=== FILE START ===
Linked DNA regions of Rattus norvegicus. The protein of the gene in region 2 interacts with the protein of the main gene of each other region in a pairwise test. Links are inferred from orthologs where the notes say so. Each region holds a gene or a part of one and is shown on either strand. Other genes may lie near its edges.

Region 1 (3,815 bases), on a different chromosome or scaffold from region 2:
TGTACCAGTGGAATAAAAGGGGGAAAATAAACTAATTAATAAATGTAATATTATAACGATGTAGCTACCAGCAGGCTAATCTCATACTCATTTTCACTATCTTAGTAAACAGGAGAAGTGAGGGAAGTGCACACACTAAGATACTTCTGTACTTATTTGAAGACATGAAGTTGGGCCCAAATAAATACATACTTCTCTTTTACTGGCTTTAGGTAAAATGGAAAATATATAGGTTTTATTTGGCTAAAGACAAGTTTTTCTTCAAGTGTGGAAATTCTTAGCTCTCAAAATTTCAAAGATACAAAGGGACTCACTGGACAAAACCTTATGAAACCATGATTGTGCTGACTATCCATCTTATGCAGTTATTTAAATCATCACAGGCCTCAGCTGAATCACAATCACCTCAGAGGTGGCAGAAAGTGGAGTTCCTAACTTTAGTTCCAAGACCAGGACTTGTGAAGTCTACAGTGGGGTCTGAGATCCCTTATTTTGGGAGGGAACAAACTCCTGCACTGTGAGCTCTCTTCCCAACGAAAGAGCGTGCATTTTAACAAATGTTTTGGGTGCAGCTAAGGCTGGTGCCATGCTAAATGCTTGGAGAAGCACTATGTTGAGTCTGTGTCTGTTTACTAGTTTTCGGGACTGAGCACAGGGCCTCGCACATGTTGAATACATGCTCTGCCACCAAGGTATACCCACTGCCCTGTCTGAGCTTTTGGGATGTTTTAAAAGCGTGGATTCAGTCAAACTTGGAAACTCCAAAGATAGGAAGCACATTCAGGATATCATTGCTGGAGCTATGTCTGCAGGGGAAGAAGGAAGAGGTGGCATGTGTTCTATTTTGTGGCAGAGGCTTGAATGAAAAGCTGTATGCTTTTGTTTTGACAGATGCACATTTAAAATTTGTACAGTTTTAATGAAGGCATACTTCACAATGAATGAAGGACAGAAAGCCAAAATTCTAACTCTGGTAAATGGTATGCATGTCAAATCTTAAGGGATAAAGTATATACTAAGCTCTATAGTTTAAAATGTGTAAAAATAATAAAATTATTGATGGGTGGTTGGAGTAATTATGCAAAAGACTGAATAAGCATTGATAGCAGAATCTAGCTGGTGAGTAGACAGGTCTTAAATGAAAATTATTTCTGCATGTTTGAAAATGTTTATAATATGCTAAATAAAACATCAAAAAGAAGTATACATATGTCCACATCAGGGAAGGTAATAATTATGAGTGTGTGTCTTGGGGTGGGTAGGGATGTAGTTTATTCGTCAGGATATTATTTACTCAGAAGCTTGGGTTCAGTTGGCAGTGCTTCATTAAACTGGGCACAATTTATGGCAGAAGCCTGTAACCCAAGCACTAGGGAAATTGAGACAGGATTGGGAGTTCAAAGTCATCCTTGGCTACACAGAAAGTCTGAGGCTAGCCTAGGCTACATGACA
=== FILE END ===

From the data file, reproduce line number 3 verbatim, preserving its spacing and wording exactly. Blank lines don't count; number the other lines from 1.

TGTACCAGTGGAATAAAAGGGGGAAAATAAACTAATTAATAAATGTAATATTATAACGATGTAGCTACCAGCAGGCTAATCTCATACTCATTTTCACTATCTTAGTAAACAGGAGAAGTGAGGGAAGTGCACACACTAAGATACTTCTGTACTTATTTGAAGACATGAAGTTGGGCCCAAATAAATACATACTTCTCTTTTACTGGCTTTAGGTAAAATGGAAAATATATAGGTTTTATTTGGCTAAAGACAAGTTTTTCTTCAAGTGTGGAAATTCTTAGCTCTCAAAATTTCAAAGATACAAAGGGACTCACTGGACAAAACCTTATGAAACCATGATTGTGCTGACTATCCATCTTATGCAGTTATTTAAATCATCACAGGCCTCAGCTGAATCACAATCACCTCAGAGGTGGCAGAAAGTGGAGTTCCTAACTTTAGTTCCAAGACCAGGACTTGTGAAGTCTACAGTGGGGTCTGAGATCCCTTATTTTGGGAGGGAACAAACTCCTGCACTGTGAGCTCTCTTCCCAACGAAAGAGCGTGCATTTTAACAAATGTTTTGGGTGCAGCTAAGGCTGGTGCCATGCTAAATGCTTGGAGAAGCACTATGTTGAGTCTGTGTCTGTTTACTAGTTTTCGGGACTGAGCACAGGGCCTCGCACATGTTGAATACATGCTCTGCCACCAAGGTATACCCACTGCCCTGTCTGAGCTTTTGGGATGTTTTAAAAGCGTGGATTCAGTCAAACTTGGAAACTCCAAAGATAGGAAGCACATTCAGGATATCATTGCTGGAGCTATGTCTGCAGGGGAAGAAGGAAGAGGTGGCATGTGTTCTATTTTGTGGCAGAGGCTTGAATGAAAAGCTGTATGCTTTTGTTTTGACAGATGCACATTTAAAATTTGTACAGTTTTAATGAAGGCATACTTCACAATGAATGAAGGACAGAAAGCCAAAATTCTAACTCTGGTAAATGGTATGCATGTCAAATCTTAAGGGATAAAGTATATACTAAGCTCTATAGTTTAAAATGTGTAAAAATAATAAAATTATTGATGGGTGGTTGGAGTAATTATGCAAAAGACTGAATAAGCATTGATAGCAGAATCTAGCTGGTGAGTAGACAGGTCTTAAATGAAAATTATTTCTGCATGTTTGAAAATGTTTATAATATGCTAAATAAAACATCAAAAAGAAGTATACATATGTCCACATCAGGGAAGGTAATAATTATGAGTGTGTGTCTTGGGGTGGGTAGGGATGTAGTTTATTCGTCAGGATATTATTTACTCAGAAGCTTGGGTTCAGTTGGCAGTGCTTCATTAAACTGGGCACAATTTATGGCAGAAGCCTGTAACCCAAGCACTAGGGAAATTGAGACAGGATTGGGAGTTCAAAGTCATCCTTGGCTACACAGAAAGTCTGAGGCTAGCCTAGGCTACATGACA